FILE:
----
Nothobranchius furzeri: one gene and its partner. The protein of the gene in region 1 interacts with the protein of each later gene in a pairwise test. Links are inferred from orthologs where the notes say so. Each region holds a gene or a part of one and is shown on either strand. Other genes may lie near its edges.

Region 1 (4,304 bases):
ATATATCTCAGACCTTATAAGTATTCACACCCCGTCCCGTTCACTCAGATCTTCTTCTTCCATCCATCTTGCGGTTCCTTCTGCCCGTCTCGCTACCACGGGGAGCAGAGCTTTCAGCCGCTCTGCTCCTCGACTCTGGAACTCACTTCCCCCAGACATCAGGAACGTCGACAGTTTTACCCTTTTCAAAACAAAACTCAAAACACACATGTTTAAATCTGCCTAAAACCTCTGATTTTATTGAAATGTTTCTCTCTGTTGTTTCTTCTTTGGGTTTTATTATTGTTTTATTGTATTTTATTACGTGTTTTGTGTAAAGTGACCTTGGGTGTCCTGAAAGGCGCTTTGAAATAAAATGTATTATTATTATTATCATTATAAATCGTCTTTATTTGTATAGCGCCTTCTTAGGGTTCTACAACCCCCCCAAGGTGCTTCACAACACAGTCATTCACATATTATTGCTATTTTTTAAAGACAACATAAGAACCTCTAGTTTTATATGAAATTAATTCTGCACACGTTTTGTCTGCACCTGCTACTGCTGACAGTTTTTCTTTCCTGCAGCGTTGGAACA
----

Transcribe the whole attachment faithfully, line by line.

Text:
Nothobranchius furzeri: one gene and its partner. The protein of the gene in region 1 interacts with the protein of each later gene in a pairwise test. Links are inferred from orthologs where the notes say so. Each region holds a gene or a part of one and is shown on either strand. Other genes may lie near its edges.

Region 1 (4,304 bases):
ATATATCTCAGACCTTATAAGTATTCACACCCCGTCCCGTTCACTCAGATCTTCTTCTTCCATCCATCTTGCGGTTCCTTCTGCCCGTCTCGCTACCACGGGGAGCAGAGCTTTCAGCCGCTCTGCTCCTCGACTCTGGAACTCACTTCCCCCAGACATCAGGAACGTCGACAGTTTTACCCTTTTCAAAACAAAACTCAAAACACACATGTTTAAATCTGCCTAAAACCTCTGATTTTATTGAAATGTTTCTCTCTGTTGTTTCTTCTTTGGGTTTTATTATTGTTTTATTGTATTTTATTACGTGTTTTGTGTAAAGTGACCTTGGGTGTCCTGAAAGGCGCTTTGAAATAAAATGTATTATTATTATTATCATTATAAATCGTCTTTATTTGTATAGCGCCTTCTTAGGGTTCTACAACCCCCCCAAGGTGCTTCACAACACAGTCATTCACATATTATTGCTATTTTTTAAAGACAACATAAGAACCTCTAGTTTTATATGAAATTAATTCTGCACACGTTTTGTCTGCACCTGCTACTGCTGACAGTTTTTCTTTCCTGCAGCGTTGGAACA